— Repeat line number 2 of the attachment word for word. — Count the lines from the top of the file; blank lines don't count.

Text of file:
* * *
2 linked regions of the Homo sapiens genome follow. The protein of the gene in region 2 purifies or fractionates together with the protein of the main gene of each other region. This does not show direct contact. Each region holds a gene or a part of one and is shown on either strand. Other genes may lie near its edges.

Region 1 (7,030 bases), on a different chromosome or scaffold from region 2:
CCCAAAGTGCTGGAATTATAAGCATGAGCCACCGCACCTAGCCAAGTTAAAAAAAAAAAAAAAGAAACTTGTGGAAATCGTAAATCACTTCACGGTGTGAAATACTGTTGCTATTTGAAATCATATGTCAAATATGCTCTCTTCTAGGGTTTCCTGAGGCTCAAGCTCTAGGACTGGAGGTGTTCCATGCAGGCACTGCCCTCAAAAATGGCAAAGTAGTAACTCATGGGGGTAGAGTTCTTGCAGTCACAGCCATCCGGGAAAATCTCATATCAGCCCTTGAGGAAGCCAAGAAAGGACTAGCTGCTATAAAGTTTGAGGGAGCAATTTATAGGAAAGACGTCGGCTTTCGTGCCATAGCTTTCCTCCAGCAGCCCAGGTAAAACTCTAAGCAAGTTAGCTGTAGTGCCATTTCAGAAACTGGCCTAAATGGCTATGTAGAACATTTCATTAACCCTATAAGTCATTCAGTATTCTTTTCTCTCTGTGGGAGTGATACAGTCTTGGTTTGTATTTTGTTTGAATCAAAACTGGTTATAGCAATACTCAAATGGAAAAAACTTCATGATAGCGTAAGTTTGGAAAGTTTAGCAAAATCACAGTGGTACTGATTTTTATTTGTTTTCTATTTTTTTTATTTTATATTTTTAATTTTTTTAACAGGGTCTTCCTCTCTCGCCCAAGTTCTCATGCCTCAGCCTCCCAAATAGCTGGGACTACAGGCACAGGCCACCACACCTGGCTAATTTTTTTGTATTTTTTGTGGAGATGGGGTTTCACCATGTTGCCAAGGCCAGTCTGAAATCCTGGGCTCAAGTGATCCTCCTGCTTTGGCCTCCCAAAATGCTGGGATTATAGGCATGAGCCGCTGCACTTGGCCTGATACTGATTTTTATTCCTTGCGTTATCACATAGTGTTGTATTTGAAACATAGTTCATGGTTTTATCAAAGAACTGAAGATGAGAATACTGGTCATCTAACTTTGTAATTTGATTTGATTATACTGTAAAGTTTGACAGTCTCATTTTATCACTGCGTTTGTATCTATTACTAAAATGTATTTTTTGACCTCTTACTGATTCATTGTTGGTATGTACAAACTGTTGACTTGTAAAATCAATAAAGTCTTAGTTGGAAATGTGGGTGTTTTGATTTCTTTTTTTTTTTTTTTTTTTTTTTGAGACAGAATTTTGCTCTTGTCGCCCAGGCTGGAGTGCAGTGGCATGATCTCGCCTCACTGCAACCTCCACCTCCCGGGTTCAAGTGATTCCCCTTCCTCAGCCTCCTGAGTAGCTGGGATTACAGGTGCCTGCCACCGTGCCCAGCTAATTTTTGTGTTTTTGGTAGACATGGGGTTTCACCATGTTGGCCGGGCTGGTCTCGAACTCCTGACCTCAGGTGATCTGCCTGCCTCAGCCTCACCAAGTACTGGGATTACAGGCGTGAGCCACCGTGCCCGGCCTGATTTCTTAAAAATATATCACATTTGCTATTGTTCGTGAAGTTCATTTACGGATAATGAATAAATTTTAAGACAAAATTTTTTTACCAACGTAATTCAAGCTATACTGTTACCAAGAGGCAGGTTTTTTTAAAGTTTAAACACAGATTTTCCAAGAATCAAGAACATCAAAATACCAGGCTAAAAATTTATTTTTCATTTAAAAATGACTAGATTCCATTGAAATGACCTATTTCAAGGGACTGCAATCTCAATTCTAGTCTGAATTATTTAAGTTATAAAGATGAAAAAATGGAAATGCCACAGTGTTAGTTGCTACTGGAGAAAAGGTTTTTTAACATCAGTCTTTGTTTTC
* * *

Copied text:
Region 1 (7,030 bases), on a different chromosome or scaffold from region 2: